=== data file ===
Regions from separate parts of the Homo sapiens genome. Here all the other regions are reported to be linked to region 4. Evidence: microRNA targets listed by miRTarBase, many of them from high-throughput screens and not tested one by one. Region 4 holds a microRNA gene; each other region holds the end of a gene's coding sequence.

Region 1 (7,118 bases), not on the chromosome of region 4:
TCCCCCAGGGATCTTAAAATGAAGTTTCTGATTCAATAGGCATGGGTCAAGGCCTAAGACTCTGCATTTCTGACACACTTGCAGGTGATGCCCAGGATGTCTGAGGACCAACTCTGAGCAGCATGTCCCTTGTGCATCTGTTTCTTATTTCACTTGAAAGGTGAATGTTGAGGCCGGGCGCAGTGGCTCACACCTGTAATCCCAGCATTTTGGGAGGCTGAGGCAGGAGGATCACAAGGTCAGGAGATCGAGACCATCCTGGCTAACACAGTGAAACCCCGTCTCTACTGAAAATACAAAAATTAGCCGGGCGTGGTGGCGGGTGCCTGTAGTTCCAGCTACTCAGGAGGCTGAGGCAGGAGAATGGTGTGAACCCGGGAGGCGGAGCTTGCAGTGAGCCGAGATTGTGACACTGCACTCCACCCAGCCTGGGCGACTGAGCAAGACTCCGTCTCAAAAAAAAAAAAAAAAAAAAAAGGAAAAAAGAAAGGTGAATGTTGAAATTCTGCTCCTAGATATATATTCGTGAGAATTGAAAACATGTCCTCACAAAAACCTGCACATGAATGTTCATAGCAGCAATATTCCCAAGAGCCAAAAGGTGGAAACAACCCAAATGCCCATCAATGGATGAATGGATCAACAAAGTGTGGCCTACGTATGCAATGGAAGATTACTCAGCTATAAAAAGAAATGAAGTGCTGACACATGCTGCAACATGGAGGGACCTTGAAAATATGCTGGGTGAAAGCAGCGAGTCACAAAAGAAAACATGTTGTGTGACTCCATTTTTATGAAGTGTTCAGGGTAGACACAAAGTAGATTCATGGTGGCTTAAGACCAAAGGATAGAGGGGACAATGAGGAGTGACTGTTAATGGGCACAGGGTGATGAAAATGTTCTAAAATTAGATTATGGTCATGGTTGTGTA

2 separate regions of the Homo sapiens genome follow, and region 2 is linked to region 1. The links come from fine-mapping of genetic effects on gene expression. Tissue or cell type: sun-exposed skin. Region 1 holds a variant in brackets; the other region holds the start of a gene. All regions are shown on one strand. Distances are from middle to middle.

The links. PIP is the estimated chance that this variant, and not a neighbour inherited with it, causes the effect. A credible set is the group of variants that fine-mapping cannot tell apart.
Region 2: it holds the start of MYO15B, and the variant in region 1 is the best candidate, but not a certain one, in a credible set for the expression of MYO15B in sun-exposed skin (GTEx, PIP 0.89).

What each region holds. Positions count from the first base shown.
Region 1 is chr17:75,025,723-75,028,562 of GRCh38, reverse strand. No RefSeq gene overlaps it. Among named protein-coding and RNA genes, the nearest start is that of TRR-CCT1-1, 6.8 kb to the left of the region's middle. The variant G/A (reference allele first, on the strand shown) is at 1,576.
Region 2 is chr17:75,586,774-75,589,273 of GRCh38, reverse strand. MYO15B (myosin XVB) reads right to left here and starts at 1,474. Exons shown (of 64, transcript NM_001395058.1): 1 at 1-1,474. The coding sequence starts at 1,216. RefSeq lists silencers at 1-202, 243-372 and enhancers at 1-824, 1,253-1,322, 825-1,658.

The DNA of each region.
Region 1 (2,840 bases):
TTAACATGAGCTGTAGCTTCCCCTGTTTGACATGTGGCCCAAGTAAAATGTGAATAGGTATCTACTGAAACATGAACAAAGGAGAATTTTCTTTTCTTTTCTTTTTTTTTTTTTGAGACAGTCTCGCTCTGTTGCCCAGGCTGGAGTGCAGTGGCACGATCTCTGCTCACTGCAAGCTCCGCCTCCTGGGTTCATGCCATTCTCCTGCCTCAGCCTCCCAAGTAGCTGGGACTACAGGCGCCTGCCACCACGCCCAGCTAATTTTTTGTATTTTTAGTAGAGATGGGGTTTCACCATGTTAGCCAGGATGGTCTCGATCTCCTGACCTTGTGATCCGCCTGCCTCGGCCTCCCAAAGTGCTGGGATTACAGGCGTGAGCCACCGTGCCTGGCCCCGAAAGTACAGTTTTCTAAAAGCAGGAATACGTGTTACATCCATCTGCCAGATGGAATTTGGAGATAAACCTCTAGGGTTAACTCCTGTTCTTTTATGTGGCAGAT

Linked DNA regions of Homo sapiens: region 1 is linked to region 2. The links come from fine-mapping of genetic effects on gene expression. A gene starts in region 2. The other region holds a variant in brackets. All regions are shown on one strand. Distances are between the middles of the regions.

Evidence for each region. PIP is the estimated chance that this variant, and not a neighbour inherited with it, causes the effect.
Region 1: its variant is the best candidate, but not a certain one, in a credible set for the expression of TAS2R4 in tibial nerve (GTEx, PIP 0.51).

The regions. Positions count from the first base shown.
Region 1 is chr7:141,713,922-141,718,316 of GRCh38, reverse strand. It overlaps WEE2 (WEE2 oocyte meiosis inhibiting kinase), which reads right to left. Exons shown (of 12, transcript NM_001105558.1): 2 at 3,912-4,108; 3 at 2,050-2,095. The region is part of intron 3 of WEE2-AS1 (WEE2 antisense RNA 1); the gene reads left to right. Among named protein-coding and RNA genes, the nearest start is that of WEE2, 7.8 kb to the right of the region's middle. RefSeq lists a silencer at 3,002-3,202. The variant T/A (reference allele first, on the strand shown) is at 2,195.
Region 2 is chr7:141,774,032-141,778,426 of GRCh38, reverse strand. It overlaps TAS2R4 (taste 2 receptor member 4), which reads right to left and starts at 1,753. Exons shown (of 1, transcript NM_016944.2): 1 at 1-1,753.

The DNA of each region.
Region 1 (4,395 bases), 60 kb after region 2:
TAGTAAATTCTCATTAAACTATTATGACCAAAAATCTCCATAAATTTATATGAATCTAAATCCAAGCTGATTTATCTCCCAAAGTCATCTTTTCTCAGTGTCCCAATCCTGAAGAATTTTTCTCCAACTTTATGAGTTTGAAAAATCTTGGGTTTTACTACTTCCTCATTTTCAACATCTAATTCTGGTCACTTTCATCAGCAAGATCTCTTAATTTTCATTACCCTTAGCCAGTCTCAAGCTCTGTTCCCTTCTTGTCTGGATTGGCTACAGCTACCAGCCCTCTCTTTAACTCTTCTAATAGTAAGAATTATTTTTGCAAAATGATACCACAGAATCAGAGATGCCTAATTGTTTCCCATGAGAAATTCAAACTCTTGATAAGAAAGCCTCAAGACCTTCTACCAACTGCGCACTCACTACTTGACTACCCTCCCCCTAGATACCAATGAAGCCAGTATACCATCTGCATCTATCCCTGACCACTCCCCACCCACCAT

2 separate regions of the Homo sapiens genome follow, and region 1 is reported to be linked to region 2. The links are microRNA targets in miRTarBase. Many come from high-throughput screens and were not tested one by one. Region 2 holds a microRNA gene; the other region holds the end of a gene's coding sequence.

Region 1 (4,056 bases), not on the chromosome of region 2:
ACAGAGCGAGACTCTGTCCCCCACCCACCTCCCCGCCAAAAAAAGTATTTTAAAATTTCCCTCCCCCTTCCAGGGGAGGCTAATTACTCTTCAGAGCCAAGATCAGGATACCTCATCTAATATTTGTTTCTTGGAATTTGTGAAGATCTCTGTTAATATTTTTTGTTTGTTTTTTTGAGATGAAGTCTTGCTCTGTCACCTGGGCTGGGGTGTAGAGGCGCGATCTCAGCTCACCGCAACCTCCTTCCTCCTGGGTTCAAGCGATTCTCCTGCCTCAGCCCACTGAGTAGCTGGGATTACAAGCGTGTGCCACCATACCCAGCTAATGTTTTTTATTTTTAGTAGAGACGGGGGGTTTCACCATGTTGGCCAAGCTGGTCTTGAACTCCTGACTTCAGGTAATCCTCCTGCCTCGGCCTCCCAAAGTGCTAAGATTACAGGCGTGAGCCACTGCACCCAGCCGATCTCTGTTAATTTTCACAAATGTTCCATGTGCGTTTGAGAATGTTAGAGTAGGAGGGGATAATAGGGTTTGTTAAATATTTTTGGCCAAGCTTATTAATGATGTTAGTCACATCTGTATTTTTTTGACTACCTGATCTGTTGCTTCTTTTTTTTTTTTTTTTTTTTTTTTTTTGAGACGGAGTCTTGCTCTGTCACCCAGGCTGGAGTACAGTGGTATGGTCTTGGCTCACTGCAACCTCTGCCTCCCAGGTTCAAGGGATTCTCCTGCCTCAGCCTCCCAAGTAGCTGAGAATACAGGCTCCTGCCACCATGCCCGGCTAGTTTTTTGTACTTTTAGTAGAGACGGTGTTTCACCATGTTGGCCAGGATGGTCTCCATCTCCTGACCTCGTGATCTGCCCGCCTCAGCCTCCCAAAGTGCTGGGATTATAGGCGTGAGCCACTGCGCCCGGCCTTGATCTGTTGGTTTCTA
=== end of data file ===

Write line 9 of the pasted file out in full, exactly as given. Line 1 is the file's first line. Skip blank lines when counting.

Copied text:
Region 2 is chr17:75,586,774-75,589,273 of GRCh38, reverse strand. MYO15B (myosin XVB) reads right to left here and starts at 1,474. Exons shown (of 64, transcript NM_001395058.1): 1 at 1-1,474. The coding sequence starts at 1,216. RefSeq lists silencers at 1-202, 243-372 and enhancers at 1-824, 1,253-1,322, 825-1,658.